Yet another VRBO and yet another where the host has to meet you to let you in, and of course we have to hang around for 10 minutes because theyre late. Then we have the joy of a 30 minute tutorial on how to use the TV and all other item that has electrons flowing through them. The Wifi password gives you a clue to the mentality of our host, 12 characters, mixture of upper case, lower case and numeric – bizarre, an extreme case of OCD.
Home is clean, modern, spacious and bright. Well stocked with essentials and a welcome pack of basic foods.
I think the architect who designed the place must have thought the lounge was a sleeping place for a giraffe. Never encountered a room so long – see photos.
Just couldn’t resist this joke:
As an airplane is about to crash, a female passenger jumps up frantically and announces, “If I’m going to die, I want to die feeling like a woman.”
She removes all her clothing and asks, “Is there someone on this plane who is man enough to make me feel like a woman?”
A man stands up, removes his shirt and says, “Here, iron this!”.
What great news.
Haribo has revealed it is struggling to get stocks of its sweets to stores across the UK because of a lorry driver shortage that a trade body says is caused by coronavirus restrictions and the effects of Brexit. Also, bottled waters from France and Italy are struggling.
A great opportunity to buy British, that’s if you must buy bottled water rather than tap water. Of course, if the journalists who reported this had a skerit of patriotism and common sense they would have listed UK-based alternatives to promote British products.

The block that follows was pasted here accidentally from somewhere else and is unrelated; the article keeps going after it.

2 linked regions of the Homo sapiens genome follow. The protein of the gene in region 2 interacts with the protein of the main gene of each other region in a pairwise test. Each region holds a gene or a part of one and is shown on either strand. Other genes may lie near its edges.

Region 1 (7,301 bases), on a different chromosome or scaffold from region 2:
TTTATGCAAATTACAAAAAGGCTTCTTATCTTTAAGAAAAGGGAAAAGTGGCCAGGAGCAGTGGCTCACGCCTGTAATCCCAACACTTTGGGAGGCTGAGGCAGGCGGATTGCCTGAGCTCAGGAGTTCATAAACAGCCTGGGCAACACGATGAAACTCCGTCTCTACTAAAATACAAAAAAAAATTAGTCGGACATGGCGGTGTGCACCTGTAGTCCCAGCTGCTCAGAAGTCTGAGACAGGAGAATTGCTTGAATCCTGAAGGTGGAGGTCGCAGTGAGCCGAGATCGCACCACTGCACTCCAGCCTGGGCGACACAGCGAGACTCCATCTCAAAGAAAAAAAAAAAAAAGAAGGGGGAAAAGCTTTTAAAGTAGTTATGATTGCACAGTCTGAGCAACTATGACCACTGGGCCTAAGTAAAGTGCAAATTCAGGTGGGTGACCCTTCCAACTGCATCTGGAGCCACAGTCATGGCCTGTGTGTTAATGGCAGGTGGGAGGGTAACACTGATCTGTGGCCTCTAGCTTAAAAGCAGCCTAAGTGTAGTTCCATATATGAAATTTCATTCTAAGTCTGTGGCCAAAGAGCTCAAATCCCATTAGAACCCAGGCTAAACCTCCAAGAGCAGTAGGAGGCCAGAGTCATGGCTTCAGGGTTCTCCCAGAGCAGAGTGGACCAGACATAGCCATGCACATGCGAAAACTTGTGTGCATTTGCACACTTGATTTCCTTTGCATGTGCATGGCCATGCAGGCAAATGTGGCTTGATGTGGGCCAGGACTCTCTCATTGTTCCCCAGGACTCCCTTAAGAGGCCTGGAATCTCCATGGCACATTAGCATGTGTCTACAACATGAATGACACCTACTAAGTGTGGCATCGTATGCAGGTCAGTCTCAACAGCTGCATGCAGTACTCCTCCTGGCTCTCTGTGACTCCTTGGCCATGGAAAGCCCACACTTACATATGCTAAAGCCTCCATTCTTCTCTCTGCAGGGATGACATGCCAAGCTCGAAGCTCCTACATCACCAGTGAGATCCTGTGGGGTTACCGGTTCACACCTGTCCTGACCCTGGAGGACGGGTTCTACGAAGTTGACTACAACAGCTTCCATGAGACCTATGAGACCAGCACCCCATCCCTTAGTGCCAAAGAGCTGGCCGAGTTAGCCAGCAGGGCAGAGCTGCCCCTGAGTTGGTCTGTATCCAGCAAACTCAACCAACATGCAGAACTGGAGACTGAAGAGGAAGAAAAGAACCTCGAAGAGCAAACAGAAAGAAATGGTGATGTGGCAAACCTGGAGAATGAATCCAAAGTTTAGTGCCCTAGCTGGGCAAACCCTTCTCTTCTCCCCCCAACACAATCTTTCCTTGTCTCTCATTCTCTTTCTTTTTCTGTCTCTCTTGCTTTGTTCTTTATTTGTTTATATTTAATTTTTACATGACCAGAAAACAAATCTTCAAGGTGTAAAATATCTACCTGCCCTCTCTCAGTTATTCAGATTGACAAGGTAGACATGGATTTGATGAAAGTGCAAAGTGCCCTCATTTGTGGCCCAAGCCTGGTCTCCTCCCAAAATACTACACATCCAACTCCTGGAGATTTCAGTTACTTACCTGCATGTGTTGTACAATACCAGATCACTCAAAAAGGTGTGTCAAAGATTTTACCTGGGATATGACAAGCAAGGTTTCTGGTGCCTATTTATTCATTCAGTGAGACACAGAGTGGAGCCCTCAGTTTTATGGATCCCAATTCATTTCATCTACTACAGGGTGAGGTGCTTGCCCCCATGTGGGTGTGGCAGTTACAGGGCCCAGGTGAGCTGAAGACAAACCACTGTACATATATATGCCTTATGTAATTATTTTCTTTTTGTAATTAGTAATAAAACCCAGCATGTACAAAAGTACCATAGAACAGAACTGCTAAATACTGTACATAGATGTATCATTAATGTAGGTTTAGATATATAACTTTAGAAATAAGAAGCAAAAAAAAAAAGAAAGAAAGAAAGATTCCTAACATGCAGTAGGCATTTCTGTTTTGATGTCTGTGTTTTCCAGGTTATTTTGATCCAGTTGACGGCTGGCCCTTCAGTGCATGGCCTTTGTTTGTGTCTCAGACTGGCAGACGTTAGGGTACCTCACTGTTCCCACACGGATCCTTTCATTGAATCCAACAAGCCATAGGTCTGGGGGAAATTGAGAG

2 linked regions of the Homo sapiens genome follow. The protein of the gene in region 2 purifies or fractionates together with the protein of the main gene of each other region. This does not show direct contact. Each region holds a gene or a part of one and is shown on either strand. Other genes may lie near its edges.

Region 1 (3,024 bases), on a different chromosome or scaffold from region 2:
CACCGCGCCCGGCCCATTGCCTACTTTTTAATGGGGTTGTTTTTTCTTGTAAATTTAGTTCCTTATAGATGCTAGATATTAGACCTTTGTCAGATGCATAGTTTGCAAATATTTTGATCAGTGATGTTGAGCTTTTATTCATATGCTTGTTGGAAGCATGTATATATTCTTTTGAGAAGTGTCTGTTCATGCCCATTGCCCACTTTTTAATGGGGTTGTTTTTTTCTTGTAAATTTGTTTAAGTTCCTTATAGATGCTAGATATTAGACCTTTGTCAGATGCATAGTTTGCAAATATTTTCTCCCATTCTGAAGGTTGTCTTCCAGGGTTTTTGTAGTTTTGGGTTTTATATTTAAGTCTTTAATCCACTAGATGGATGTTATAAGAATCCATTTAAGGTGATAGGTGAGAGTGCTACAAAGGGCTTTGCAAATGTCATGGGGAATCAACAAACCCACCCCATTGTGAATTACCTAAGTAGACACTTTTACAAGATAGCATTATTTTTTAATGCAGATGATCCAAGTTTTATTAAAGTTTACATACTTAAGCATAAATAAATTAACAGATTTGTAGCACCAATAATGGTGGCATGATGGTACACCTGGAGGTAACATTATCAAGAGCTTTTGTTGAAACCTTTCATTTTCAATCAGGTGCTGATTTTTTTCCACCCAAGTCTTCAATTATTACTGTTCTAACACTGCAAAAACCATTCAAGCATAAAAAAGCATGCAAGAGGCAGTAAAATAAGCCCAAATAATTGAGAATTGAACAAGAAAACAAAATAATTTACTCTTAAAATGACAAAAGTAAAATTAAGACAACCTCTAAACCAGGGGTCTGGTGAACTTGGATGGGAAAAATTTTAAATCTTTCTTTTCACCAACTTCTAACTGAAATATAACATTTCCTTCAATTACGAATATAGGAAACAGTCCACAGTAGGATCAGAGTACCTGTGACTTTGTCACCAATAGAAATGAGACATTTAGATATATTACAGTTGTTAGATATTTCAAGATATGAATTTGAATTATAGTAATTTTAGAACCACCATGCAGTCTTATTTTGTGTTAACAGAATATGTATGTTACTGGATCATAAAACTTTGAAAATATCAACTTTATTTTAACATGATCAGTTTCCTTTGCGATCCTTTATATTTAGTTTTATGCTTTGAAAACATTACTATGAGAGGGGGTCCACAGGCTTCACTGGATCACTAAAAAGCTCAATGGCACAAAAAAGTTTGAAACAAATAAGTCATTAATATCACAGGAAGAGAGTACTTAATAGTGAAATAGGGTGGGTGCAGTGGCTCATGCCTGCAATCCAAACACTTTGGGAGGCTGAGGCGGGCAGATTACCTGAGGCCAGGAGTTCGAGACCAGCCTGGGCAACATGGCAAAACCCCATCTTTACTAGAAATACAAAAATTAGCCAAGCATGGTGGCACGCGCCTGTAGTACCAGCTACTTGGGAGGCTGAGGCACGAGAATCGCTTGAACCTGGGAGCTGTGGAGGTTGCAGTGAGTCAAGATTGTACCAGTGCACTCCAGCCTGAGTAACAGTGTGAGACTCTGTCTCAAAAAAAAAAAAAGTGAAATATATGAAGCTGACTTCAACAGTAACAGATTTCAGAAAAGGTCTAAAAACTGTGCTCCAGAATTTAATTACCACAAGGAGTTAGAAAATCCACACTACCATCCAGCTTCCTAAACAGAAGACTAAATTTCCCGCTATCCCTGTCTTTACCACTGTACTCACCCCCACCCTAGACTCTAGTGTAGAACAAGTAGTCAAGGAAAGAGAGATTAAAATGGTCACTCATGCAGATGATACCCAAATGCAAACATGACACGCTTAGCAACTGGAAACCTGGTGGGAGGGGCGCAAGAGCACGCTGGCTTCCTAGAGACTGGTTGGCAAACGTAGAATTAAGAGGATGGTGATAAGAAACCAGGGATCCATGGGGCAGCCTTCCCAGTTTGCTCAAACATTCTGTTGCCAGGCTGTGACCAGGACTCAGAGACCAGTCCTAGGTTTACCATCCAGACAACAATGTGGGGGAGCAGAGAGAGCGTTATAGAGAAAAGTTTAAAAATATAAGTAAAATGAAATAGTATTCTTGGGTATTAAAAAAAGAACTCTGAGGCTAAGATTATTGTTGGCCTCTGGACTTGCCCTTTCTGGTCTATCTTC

It really is about time we all realised that the EU is in an economic war with the UK and we should all be doing as much as possible to avoid anything from the EU and buy British wherever possible.
The usual lazy start. Weather forecast is for clouds and rain.We take a scenic drive over Brecon Beacons and then onto Cardiff.
It’s raining in Cardiff but we park up and have a shuffle around the shopping precinct. Wendy finds an M&S food. I think she can smell one out like a spaniel sniffer dog. Never mind at least we can get tonights tea – scallops, smoked haddock and dover sole.
Then we take leisurely ride back including a drive around Mythr Tydfel – nothing worth being there. Call in at a NP centre but it’s closed. It’s Wales what can you expect.
Scallops are ok but really not worth the money. I think we’ll pass on them in future.